Why we need a *theory* of human values
post by Stuart_Armstrong
score: 62 (23 votes) ·
There have been multiple practical suggestions for methods about how we should extract the values of a given human. Here are four common classes of such methods:
- Methods that put high weight on human (bounded) quasi-rationality, or revealed preferences. For example, we can assume the Kasparov was actually trying to win against DeepBlue, not trying desperately to lose while inadvertently playing excellent chess.
- Methods that pay attention to our explicitly stated values.
- Methods that use regret [LW · GW], surprise, joy, or similar emotions, to estimate what humans actually want. This could be seen as a form of human TD learning.
- Methods based on an explicit procedure for constructing the values, such as CEV and Paul's indirect normativity.
The first question is why we would expect these methods to point even vaguely in the same direction. They all take very different approaches - why do we think they're measuring the same thing?
The answer is that they roughly match up in situations we encounter everyday. In such typical situations, people who feel regret are likely to act to avoid that situation again, to express displeasure about the situation, etc.
By analogy, consider a town where there are only two weather events: bright sunny days and snow storms. In that town there is a strong correlation between barometric pressure, wind speed, cloud cover, and temperature. All four indicators track different things, but, in this town, they are basically interchangeable.
But if the weather grows more diverse, this correlation can break down [LW · GW]. Rain storms, cloudy days, meteor impacts: all these can disrupt the alignment of the different indicators.
Similarly, we expect that an AI could remove us from typical situations and put us into extreme situations - at least "extreme" from the perspective of the everyday world where we forged the intuitions that those methods of extracting values roughly match up. Not only do we expect this, but we desire this: a world without absolute poverty, for example, is the kind of world we would want the AI to move us into, if it could.
In those extreme and unprecedented situations, we could end up with revealed preferences pointing one way, stated preferences another, while regret and CEV point in different directions entierly. In that case, we might be tempted to ask "should we follow regret or stated preferences?" But that would be the wrong question to ask: our methods no longer correlated with each other, let alone with some fundamental measure of human values.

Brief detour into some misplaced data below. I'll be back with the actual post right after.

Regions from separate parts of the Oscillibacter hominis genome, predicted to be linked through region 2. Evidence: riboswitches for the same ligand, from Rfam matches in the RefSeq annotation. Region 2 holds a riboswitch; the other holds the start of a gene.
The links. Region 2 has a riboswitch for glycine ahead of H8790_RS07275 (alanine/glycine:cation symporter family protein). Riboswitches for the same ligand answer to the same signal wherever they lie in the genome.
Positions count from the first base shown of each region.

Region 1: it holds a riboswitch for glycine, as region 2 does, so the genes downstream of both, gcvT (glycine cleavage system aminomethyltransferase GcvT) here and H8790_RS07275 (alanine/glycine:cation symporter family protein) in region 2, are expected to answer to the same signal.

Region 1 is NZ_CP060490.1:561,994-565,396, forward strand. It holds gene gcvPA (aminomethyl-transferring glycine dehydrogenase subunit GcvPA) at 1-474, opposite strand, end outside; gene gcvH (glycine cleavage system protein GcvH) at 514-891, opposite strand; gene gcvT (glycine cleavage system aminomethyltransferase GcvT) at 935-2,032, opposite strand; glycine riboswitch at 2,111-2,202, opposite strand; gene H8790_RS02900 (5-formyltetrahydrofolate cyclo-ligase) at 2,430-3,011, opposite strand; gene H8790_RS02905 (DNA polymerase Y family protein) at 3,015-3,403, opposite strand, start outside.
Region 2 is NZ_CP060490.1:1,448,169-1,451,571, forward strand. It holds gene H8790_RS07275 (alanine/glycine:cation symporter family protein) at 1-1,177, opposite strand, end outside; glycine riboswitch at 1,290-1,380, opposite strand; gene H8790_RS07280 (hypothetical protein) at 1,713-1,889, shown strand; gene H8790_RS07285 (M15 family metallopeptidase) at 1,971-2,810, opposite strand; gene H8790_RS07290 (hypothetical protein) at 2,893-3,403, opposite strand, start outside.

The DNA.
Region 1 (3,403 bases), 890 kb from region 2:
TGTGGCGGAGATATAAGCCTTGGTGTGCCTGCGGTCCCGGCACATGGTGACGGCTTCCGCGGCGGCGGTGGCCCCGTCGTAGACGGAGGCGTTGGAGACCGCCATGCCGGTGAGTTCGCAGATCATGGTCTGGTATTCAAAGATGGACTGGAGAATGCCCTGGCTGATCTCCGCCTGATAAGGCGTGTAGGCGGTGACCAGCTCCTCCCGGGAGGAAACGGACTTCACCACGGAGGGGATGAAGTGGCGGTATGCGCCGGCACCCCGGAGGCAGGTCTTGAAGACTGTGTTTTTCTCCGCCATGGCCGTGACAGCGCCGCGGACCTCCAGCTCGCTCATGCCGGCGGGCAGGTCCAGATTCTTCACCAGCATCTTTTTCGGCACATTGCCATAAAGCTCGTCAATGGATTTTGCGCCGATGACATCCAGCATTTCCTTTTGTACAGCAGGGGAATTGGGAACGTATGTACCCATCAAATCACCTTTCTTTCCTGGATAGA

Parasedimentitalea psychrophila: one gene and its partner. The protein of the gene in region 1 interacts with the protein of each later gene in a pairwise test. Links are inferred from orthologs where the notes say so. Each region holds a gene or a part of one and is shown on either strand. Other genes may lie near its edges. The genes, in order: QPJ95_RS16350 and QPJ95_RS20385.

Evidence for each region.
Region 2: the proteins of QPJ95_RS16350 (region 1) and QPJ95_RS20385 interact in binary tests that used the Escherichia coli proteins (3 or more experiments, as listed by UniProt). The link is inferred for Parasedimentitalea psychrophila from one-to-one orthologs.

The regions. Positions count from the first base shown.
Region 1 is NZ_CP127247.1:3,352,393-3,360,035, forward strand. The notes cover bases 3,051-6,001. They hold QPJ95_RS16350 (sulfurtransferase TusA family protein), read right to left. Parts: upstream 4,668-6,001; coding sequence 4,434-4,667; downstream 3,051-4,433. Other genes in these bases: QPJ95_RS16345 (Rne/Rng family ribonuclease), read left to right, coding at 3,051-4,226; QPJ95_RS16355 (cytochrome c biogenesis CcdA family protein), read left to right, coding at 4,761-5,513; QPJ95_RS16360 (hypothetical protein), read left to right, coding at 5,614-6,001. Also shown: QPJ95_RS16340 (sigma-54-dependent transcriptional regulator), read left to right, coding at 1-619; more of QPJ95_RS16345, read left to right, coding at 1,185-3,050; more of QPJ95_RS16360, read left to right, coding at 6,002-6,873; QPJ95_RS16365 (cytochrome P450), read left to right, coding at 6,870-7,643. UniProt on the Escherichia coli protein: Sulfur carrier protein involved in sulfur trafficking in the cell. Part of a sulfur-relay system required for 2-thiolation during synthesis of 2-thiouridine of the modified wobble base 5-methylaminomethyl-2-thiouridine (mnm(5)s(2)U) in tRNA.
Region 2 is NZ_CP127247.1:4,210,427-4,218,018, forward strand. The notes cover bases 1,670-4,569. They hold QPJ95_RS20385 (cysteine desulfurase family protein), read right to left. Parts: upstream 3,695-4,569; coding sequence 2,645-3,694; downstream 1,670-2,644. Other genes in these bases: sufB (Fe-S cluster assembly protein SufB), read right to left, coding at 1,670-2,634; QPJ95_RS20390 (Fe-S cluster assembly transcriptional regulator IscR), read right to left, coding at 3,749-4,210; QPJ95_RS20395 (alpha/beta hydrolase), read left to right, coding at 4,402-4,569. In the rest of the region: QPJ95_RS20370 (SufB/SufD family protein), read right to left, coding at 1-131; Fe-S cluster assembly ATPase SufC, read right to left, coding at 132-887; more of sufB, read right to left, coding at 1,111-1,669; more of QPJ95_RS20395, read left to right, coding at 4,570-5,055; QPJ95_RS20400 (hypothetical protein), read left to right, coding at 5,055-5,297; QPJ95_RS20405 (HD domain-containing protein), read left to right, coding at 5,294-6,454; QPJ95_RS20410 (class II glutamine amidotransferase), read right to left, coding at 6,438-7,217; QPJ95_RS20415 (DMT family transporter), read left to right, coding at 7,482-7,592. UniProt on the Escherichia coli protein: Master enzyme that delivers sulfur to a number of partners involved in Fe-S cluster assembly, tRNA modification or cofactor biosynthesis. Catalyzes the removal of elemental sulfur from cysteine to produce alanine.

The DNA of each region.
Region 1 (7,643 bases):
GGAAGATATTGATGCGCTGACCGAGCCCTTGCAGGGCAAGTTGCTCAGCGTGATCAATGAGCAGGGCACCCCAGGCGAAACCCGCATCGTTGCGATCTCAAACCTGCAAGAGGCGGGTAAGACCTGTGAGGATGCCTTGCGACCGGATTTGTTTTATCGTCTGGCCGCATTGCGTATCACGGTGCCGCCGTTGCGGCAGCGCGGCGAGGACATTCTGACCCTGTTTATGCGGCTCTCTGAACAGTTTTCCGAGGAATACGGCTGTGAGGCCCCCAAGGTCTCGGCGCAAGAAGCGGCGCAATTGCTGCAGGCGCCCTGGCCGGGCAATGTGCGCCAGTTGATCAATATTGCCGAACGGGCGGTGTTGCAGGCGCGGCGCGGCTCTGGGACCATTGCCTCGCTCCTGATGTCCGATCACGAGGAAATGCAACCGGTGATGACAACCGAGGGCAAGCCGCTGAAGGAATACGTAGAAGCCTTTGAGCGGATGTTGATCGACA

We are thus in an undefined state; in order to continue, we need a meta-method that decides between the different methods. But what criteria could such meta-method use for deciding (note that simply getting human feedback is not generically an option [LW · GW])? Well, it would have to select the method which best matches up with human values in this extreme situation. To do that, it needs a definition - a theory - of what human values actually are.
The previous section understates the problems with purely practical ways of assessing human values. It pointed out divergences between the methods in "extreme situations". Perhaps we were imagining these extreme situations as the equivalent of a meteor impact on weather system: bizarre edge cases where reasonable methods finally break down.
But all those actually methods fail in typical situations as well. If we interpret the methods naively, they fail often. For example, in 1919, some of the Chicago White Sox baseball team were actually trying to lose. If we ask someone their stated values in a political debate or a courtroom, we don't expect an honest answer. Emotion based approaches fail in situations where humans deliberately expose themselves to nostalgia, or fear, or other "negative" emotions (eg through scary movies). And there are failure [LW · GW] modes [LW · GW] for the explicit procedures, too.